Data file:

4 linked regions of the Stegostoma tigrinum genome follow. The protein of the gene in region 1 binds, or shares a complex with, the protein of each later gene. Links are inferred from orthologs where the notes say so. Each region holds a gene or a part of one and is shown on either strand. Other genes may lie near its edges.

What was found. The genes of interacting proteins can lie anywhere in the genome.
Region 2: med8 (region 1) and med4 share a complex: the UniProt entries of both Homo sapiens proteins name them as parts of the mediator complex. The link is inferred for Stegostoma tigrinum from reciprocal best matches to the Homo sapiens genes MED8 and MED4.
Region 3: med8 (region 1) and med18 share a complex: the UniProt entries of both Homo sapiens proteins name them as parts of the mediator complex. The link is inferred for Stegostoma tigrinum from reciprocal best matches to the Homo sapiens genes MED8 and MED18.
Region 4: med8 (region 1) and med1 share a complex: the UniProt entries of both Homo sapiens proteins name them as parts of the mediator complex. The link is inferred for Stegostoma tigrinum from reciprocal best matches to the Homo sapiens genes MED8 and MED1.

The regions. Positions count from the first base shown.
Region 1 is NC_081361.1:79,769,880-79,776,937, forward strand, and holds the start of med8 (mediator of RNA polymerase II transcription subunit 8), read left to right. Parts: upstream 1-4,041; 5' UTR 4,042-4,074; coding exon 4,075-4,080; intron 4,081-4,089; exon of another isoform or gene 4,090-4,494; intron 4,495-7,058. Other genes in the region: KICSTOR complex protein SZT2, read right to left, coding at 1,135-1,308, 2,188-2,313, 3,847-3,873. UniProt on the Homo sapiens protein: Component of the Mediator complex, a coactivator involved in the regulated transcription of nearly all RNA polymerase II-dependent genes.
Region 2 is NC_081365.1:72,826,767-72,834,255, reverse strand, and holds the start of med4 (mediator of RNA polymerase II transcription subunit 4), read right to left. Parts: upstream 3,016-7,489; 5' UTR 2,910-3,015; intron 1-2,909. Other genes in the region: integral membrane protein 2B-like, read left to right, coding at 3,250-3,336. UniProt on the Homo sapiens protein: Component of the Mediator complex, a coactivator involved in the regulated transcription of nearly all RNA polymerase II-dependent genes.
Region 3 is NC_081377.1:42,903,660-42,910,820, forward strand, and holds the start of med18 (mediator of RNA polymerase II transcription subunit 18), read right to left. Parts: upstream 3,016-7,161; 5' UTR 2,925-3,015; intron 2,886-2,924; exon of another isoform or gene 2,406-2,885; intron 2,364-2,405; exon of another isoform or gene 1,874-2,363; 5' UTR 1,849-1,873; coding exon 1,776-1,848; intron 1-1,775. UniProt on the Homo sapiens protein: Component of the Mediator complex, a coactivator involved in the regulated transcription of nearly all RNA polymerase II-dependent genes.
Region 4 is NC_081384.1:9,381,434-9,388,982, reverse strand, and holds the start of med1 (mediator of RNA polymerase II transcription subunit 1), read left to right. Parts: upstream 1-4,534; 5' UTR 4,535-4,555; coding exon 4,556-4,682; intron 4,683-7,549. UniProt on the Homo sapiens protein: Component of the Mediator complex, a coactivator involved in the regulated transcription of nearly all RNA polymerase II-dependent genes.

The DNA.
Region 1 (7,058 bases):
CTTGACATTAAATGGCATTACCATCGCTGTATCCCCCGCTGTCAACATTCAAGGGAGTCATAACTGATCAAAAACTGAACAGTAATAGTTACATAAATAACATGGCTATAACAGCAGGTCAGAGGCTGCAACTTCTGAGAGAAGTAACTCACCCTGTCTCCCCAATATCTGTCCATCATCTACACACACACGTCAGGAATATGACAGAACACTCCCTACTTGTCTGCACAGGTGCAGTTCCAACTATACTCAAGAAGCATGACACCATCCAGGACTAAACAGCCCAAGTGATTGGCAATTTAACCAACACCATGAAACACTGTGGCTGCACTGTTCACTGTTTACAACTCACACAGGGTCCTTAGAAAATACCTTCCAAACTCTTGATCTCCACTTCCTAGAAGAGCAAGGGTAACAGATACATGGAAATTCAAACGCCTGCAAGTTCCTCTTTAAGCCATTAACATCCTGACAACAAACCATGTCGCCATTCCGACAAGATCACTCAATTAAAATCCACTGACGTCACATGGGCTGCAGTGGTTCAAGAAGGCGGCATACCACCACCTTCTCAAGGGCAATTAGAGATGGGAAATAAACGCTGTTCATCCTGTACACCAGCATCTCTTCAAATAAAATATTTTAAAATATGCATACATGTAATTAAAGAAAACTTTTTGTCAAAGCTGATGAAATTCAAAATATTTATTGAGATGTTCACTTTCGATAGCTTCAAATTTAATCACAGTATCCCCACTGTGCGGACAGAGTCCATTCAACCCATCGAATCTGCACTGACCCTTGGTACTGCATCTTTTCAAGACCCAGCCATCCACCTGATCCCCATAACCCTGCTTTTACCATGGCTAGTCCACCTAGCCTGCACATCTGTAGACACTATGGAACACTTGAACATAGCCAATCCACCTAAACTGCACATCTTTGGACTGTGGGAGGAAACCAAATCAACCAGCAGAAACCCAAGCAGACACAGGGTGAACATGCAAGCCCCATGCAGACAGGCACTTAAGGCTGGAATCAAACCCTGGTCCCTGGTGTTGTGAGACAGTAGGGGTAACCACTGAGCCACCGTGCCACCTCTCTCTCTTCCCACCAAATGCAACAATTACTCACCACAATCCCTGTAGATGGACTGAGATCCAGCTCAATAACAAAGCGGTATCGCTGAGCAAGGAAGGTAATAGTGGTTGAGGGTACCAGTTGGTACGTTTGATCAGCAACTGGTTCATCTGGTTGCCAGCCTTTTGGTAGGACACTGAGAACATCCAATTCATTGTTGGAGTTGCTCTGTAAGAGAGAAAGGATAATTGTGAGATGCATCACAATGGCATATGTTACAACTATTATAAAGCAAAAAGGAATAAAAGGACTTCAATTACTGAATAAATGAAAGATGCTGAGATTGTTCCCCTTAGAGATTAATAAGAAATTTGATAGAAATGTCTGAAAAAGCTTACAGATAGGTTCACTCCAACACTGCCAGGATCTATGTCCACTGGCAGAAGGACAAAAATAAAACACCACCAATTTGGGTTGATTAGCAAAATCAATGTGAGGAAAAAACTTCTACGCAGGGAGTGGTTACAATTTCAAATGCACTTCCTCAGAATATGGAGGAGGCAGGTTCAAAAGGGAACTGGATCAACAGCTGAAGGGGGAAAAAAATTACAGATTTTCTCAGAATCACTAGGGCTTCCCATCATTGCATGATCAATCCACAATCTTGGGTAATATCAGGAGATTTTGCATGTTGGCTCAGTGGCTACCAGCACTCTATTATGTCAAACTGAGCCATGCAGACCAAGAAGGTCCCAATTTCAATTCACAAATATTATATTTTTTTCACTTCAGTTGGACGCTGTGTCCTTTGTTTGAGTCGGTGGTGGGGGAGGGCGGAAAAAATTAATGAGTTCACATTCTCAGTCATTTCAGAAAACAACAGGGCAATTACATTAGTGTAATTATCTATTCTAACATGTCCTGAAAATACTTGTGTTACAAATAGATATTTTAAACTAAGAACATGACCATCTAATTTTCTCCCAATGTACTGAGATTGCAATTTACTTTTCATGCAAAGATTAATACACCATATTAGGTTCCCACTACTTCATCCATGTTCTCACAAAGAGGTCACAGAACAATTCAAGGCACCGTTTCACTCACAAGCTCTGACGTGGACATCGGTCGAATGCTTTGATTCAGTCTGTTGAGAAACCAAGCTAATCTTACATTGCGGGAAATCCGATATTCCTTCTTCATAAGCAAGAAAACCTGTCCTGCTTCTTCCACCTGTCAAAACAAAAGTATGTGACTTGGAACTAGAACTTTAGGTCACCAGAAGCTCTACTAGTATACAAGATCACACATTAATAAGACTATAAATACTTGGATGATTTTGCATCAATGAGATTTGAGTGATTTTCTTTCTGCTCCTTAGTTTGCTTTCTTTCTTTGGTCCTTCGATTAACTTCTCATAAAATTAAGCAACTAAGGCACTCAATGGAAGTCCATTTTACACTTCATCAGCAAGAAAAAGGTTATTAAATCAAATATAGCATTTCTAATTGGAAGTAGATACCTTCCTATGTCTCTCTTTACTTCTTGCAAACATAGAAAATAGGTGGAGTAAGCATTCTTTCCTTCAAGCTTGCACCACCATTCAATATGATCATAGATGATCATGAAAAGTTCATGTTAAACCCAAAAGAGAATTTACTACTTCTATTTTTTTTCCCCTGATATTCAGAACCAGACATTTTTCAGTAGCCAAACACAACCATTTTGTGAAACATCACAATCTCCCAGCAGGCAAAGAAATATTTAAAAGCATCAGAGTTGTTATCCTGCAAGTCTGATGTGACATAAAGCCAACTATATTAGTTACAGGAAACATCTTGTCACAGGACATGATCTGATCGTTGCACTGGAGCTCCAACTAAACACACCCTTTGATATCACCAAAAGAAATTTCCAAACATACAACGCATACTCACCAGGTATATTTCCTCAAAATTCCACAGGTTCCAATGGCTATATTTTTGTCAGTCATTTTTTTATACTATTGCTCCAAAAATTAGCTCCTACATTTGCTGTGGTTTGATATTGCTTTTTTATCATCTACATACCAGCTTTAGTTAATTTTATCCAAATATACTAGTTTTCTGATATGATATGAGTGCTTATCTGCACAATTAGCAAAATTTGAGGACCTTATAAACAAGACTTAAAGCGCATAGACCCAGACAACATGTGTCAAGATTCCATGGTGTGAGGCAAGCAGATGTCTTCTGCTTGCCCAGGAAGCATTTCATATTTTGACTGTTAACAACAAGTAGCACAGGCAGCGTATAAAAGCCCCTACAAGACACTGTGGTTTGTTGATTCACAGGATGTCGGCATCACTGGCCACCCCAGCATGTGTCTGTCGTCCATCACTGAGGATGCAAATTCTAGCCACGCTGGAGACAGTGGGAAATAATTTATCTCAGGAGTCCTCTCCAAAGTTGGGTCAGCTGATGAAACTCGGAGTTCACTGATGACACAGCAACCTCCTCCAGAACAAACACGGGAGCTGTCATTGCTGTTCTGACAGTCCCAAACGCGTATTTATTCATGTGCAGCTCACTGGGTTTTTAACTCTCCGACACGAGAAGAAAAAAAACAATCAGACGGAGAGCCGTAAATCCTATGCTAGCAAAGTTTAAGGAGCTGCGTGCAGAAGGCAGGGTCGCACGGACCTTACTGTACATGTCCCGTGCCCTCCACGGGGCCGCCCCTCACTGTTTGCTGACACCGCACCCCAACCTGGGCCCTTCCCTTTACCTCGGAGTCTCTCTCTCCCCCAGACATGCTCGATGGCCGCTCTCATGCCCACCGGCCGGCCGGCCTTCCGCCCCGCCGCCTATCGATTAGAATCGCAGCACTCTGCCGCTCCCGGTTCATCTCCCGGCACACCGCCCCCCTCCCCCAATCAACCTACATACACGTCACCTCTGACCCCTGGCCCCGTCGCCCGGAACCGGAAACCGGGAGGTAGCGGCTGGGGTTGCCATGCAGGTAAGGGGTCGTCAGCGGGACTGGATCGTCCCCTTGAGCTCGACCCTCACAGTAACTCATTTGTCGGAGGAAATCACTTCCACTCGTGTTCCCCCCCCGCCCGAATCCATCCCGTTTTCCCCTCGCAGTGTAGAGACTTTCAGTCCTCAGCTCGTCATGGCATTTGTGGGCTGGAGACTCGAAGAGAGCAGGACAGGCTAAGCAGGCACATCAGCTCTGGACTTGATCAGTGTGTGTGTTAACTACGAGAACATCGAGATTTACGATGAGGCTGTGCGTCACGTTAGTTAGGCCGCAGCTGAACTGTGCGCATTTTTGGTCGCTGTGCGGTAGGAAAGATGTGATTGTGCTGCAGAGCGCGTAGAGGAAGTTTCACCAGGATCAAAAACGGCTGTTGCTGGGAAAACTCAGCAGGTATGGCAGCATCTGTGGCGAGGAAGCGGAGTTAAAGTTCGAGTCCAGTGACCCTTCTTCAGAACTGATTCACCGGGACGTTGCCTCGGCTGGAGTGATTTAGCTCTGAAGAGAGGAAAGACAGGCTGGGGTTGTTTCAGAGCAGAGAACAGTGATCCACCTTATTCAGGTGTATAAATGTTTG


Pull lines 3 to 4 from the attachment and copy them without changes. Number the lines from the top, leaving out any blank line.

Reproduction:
Region 2: med8 (region 1) and med4 share a complex: the UniProt entries of both Homo sapiens proteins name them as parts of the mediator complex. The link is inferred for Stegostoma tigrinum from reciprocal best matches to the Homo sapiens genes MED8 and MED4.
Region 3: med8 (region 1) and med18 share a complex: the UniProt entries of both Homo sapiens proteins name them as parts of the mediator complex. The link is inferred for Stegostoma tigrinum from reciprocal best matches to the Homo sapiens genes MED8 and MED18.